Jennie at the airport

Two Buckner Villas residents attend All Women Honor Flight

welcoming a veteran at the airport

What comes to mind when you think of Veterans Day? For some, it may be the image of a father or grandfather courageously fighting for freedom. Maybe it’s media portrayals of battle scenes from war movies and television shows. Perhaps you reminisce on your own memories of service— from basic training, to combat, to writing loved ones back home.


Or, do you envision a nurse working tirelessly to aid wounded soldiers in the operating room? How about a young woman from Toledo, Ohio, facilitating background investigations for security clearances? For Donna Whitworth and Jennie Rose of Buckner Villas in Austin, Texas, these were their realities. Humble servicewomen though they were, their impact and contribution to our nation is immeasurable.

 Donna Whitworth

Donna Whitworth spent most of her growing up in the Houston area and graduated from Baylor University’s nursing school. Coming from a military background, Whitworth always knew she wanted to serve her country, and after working two years as a nurse, she decided to enlist in the military.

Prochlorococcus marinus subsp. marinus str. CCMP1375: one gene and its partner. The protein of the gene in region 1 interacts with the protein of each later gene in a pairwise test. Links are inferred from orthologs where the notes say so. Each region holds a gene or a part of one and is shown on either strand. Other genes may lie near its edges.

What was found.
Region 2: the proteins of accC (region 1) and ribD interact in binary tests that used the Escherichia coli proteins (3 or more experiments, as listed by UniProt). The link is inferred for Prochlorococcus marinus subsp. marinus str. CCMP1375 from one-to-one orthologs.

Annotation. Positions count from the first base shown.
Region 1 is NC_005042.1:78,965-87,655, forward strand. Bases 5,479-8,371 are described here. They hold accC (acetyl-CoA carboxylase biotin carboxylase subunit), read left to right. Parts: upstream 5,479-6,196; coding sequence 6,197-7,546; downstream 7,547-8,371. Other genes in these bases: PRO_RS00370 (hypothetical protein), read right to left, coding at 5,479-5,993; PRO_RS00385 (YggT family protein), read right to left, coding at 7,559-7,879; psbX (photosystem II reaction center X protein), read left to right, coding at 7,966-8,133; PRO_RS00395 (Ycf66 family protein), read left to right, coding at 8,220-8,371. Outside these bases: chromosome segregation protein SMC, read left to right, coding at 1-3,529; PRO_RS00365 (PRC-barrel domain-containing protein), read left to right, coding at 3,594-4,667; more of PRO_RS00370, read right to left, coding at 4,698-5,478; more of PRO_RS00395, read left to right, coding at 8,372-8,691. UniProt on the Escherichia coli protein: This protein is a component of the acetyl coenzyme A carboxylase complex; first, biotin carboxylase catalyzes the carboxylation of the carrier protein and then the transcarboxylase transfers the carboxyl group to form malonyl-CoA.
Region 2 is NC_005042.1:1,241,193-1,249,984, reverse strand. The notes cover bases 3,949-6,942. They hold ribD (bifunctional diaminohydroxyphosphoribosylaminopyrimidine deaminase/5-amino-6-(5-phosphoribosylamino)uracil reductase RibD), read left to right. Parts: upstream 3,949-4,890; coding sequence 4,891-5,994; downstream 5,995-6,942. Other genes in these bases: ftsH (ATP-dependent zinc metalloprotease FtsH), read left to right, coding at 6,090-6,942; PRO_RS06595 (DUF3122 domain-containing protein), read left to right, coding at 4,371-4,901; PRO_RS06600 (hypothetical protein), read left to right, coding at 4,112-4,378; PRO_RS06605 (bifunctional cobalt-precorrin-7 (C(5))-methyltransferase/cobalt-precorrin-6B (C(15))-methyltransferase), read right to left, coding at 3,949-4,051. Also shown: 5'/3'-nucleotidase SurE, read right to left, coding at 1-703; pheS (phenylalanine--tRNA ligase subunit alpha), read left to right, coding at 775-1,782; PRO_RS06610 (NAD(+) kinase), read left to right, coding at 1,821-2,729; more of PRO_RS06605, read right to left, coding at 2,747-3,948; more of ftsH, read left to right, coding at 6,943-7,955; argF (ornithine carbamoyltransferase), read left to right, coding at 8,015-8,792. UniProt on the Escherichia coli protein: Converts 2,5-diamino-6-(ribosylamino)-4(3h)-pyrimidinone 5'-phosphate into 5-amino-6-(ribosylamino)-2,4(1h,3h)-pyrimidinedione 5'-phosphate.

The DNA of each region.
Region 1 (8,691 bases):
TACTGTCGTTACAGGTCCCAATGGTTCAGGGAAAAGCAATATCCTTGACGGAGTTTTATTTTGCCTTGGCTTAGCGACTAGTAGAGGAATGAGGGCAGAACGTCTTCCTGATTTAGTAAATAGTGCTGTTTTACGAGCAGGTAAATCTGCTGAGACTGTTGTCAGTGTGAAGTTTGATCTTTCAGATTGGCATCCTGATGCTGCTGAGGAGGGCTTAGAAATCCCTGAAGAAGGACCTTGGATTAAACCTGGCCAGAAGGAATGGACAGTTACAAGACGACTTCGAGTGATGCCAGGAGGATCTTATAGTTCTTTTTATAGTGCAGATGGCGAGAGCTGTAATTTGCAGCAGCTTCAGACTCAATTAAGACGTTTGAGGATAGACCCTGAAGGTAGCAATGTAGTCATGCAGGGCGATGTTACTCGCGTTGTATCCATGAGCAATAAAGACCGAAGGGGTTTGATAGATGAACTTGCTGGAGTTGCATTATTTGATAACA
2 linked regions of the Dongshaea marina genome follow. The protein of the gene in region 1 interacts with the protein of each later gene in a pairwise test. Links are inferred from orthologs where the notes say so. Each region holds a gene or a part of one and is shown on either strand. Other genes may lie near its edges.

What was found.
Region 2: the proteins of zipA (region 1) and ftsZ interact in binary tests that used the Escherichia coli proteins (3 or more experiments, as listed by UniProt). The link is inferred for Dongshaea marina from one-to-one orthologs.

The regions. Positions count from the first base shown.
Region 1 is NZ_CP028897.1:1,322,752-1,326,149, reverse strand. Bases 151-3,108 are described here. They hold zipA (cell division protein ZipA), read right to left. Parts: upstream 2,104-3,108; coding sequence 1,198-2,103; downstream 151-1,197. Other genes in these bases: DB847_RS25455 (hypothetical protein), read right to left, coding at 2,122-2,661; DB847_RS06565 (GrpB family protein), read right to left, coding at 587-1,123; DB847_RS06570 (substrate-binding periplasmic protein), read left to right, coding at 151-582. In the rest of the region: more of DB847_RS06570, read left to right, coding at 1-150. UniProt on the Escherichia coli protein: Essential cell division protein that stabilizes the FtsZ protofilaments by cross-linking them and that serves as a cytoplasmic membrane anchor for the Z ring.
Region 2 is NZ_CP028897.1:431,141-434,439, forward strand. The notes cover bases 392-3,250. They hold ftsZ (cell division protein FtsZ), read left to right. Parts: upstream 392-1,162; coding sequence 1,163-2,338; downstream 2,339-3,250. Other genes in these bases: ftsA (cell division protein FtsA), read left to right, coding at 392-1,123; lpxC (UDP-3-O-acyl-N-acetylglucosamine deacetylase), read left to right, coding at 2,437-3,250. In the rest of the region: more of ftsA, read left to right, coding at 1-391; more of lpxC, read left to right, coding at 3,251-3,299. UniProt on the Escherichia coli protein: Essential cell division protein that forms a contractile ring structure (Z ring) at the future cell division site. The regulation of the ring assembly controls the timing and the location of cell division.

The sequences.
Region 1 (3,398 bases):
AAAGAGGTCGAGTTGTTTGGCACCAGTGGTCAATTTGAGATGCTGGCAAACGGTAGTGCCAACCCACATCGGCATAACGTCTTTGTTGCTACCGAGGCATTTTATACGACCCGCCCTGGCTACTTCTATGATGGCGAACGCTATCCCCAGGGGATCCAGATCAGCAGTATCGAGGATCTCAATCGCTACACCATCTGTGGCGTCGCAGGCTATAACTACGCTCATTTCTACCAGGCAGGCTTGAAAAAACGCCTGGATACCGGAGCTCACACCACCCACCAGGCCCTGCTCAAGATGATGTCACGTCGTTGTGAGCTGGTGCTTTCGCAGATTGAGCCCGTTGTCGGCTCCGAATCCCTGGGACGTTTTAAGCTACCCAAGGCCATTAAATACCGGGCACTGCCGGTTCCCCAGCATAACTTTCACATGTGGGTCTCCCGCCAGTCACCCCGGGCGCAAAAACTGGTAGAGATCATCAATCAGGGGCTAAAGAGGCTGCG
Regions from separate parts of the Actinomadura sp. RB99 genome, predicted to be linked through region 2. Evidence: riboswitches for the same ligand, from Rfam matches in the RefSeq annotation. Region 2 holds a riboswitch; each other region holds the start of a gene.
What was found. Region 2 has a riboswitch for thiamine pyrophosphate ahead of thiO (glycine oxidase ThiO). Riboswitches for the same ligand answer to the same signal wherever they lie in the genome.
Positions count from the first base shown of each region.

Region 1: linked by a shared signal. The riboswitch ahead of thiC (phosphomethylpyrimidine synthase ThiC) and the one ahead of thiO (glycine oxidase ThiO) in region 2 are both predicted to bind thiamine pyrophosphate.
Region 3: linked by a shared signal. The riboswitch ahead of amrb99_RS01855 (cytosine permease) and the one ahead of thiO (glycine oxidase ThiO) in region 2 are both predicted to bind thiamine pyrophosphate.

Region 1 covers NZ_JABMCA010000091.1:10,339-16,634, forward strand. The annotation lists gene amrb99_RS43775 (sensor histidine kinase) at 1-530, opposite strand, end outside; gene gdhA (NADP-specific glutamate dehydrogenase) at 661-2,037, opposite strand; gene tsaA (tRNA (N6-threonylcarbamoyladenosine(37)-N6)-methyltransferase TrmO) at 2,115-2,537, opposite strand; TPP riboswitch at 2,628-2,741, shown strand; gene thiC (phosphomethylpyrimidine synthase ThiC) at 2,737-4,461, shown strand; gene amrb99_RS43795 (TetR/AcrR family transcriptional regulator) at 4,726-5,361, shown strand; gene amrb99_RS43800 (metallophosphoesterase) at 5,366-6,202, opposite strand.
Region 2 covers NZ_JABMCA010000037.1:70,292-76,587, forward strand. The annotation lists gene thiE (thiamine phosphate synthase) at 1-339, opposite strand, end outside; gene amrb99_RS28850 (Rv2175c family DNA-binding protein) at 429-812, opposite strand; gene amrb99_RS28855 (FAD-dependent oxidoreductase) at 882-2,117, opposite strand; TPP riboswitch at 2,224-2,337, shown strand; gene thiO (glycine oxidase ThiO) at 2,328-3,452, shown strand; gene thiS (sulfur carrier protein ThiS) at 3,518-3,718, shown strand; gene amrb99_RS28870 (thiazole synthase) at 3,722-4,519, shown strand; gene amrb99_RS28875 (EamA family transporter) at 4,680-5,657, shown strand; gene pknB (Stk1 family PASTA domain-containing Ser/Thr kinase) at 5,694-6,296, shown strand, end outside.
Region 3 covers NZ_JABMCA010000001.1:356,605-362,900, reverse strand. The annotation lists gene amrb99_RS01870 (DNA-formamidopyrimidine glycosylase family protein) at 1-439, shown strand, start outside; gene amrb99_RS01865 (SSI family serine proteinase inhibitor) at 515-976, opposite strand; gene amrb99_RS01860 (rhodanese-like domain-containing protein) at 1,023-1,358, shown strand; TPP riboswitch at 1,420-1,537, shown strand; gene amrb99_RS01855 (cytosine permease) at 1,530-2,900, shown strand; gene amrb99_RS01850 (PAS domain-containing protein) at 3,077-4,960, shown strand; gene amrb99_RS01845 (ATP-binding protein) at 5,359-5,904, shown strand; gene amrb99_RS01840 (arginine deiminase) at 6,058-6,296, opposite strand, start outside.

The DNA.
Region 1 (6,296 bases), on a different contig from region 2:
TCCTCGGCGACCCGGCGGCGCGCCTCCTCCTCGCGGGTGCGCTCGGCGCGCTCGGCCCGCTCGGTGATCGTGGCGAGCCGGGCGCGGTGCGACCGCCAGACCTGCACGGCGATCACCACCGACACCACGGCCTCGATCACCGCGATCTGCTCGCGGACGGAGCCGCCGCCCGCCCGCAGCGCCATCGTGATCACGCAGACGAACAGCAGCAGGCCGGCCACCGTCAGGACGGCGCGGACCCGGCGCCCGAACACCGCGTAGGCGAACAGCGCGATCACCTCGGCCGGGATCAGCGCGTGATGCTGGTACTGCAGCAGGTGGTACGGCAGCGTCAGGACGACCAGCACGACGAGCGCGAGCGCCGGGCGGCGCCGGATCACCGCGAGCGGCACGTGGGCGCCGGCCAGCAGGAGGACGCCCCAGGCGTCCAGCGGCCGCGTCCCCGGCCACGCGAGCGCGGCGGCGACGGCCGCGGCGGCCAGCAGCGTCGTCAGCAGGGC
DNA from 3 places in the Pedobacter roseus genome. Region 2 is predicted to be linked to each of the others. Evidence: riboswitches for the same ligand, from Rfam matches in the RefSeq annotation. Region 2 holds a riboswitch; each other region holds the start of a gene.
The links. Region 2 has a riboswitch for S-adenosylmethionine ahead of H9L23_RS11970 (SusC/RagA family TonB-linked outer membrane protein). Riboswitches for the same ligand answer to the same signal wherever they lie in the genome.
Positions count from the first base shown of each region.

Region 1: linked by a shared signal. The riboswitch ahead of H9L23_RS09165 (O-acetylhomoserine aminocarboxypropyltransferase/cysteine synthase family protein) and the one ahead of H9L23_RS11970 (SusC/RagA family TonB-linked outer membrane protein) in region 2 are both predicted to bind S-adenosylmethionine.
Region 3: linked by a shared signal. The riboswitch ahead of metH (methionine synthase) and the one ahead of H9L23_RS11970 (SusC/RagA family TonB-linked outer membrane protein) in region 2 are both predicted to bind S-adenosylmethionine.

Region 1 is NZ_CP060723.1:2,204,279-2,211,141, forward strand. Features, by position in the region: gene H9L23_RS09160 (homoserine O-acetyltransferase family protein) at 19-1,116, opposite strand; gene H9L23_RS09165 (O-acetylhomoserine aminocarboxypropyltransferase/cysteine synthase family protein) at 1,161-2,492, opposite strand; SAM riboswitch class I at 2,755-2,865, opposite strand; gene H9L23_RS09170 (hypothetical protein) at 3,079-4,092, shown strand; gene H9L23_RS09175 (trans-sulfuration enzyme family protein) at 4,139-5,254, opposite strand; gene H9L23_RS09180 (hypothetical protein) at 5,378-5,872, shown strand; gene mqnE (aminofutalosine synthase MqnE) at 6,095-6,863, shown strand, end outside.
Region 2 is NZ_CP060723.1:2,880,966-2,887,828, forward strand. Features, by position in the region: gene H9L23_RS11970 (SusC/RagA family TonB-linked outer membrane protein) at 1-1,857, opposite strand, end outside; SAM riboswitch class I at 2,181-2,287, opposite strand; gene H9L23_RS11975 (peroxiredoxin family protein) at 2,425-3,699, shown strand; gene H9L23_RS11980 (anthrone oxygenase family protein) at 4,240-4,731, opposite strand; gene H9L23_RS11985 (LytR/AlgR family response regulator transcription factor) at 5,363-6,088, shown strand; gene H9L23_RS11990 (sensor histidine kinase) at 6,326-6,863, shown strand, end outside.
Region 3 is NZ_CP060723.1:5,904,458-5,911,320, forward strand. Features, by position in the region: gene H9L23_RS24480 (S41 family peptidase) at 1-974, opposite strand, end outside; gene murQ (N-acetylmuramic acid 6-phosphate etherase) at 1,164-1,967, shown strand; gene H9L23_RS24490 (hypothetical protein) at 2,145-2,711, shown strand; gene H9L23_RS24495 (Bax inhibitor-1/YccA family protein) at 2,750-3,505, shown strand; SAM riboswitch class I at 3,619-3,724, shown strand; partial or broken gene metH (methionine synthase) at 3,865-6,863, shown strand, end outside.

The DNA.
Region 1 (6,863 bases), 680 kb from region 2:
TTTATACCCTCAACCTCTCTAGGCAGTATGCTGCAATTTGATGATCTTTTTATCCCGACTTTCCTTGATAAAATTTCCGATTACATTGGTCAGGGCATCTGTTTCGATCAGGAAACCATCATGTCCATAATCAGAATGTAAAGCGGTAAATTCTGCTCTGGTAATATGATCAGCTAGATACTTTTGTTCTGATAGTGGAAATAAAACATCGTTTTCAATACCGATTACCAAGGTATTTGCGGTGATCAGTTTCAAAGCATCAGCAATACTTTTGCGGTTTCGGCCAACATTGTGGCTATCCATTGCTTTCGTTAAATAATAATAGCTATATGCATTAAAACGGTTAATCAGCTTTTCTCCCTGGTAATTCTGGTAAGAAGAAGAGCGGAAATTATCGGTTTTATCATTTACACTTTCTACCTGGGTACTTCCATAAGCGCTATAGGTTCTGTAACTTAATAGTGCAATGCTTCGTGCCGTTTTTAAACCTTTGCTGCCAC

“My daddy had served in the Navy and I had grown up with movies like Strategic Air Command, so I decided to go with the Air Force. I entered as a First Lieutenant,” she said.

Whitworth was stationed at Vandenburg Air Force Base in California where she served as an operating room nurse during the Vietnam era. Because the United States had begun to withdraw overseas at the time, Whitworth served stateside for the duration of her service.

“I worked on active military personnel and their families and I had a great bunch of doctors to work with. I really enjoyed my time there and felt like I was making a contribution to my country,” she said.